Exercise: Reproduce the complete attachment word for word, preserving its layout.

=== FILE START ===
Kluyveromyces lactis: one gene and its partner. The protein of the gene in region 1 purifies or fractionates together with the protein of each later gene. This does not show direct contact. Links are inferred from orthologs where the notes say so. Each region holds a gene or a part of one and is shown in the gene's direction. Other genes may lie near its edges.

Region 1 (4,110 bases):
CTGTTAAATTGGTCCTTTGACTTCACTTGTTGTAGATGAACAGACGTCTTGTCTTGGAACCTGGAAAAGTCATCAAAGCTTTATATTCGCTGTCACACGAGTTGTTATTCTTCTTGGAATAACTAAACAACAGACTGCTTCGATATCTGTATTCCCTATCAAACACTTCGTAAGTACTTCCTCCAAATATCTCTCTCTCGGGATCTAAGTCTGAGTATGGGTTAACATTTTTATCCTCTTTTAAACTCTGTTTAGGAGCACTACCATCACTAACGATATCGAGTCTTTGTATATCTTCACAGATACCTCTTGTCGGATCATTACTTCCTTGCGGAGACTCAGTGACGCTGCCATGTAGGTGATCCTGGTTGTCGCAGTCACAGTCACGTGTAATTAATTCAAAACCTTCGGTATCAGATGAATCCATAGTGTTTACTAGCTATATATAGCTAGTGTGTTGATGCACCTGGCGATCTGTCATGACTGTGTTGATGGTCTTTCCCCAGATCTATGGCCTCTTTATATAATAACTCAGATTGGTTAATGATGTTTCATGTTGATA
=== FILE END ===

Kluyveromyces lactis: one gene and its partner. The protein of the gene in region 1 purifies or fractionates together with the protein of each later gene. This does not show direct contact. Links are inferred from orthologs where the notes say so. Each region holds a gene or a part of one and is shown in the gene's direction. Other genes may lie near its edges.

Region 1 (4,110 bases):
CTGTTAAATTGGTCCTTTGACTTCACTTGTTGTAGATGAACAGACGTCTTGTCTTGGAACCTGGAAAAGTCATCAAAGCTTTATATTCGCTGTCACACGAGTTGTTATTCTTCTTGGAATAACTAAACAACAGACTGCTTCGATATCTGTATTCCCTATCAAACACTTCGTAAGTACTTCCTCCAAATATCTCTCTCTCGGGATCTAAGTCTGAGTATGGGTTAACATTTTTATCCTCTTTTAAACTCTGTTTAGGAGCACTACCATCACTAACGATATCGAGTCTTTGTATATCTTCACAGATACCTCTTGTCGGATCATTACTTCCTTGCGGAGACTCAGTGACGCTGCCATGTAGGTGATCCTGGTTGTCGCAGTCACAGTCACGTGTAATTAATTCAAAACCTTCGGTATCAGATGAATCCATAGTGTTTACTAGCTATATATAGCTAGTGTGTTGATGCACCTGGCGATCTGTCATGACTGTGTTGATGGTCTTTCCCCAGATCTATGGCCTCTTTATATAATAACTCAGATTGGTTAATGATGTTTCATGTTGATA